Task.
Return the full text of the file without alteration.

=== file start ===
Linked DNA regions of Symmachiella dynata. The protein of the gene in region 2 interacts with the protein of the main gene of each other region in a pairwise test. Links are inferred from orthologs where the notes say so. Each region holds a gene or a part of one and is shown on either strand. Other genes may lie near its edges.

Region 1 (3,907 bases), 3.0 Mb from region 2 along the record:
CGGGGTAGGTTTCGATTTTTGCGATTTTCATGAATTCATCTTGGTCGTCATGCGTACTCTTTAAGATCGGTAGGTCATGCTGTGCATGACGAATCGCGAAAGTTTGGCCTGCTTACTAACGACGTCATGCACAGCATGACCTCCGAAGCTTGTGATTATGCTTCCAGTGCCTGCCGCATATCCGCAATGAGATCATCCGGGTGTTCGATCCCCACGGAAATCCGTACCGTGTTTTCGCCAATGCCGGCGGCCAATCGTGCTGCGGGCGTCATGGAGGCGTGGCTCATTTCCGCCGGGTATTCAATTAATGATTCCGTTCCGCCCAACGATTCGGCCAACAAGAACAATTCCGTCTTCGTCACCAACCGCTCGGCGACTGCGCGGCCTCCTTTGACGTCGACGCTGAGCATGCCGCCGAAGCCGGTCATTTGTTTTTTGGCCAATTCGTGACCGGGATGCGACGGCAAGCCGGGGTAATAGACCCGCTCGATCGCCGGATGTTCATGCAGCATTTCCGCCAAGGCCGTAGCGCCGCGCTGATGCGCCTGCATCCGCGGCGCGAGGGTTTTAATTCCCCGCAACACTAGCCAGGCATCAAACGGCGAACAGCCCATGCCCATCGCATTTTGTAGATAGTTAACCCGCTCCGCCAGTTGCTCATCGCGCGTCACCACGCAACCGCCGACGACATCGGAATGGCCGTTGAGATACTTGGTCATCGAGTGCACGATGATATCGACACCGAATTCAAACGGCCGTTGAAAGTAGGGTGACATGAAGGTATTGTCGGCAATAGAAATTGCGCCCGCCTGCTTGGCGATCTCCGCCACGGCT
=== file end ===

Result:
Linked DNA regions of Symmachiella dynata. The protein of the gene in region 2 interacts with the protein of the main gene of each other region in a pairwise test. Links are inferred from orthologs where the notes say so. Each region holds a gene or a part of one and is shown on either strand. Other genes may lie near its edges.

Region 1 (3,907 bases), 3.0 Mb from region 2 along the record:
CGGGGTAGGTTTCGATTTTTGCGATTTTCATGAATTCATCTTGGTCGTCATGCGTACTCTTTAAGATCGGTAGGTCATGCTGTGCATGACGAATCGCGAAAGTTTGGCCTGCTTACTAACGACGTCATGCACAGCATGACCTCCGAAGCTTGTGATTATGCTTCCAGTGCCTGCCGCATATCCGCAATGAGATCATCCGGGTGTTCGATCCCCACGGAAATCCGTACCGTGTTTTCGCCAATGCCGGCGGCCAATCGTGCTGCGGGCGTCATGGAGGCGTGGCTCATTTCCGCCGGGTATTCAATTAATGATTCCGTTCCGCCCAACGATTCGGCCAACAAGAACAATTCCGTCTTCGTCACCAACCGCTCGGCGACTGCGCGGCCTCCTTTGACGTCGACGCTGAGCATGCCGCCGAAGCCGGTCATTTGTTTTTTGGCCAATTCGTGACCGGGATGCGACGGCAAGCCGGGGTAATAGACCCGCTCGATCGCCGGATGTTCATGCAGCATTTCCGCCAAGGCCGTAGCGCCGCGCTGATGCGCCTGCATCCGCGGCGCGAGGGTTTTAATTCCCCGCAACACTAGCCAGGCATCAAACGGCGAACAGCCCATGCCCATCGCATTTTGTAGATAGTTAACCCGCTCCGCCAGTTGCTCATCGCGCGTCACCACGCAACCGCCGACGACATCGGAATGGCCGTTGAGATACTTGGTCATCGAGTGCACGATGATATCGACACCGAATTCAAACGGCCGTTGAAAGTAGGGTGACATGAAGGTATTGTCGGCAATAGAAATTGCGCCCGCCTGCTTGGCGATCTCCGCCACGGCT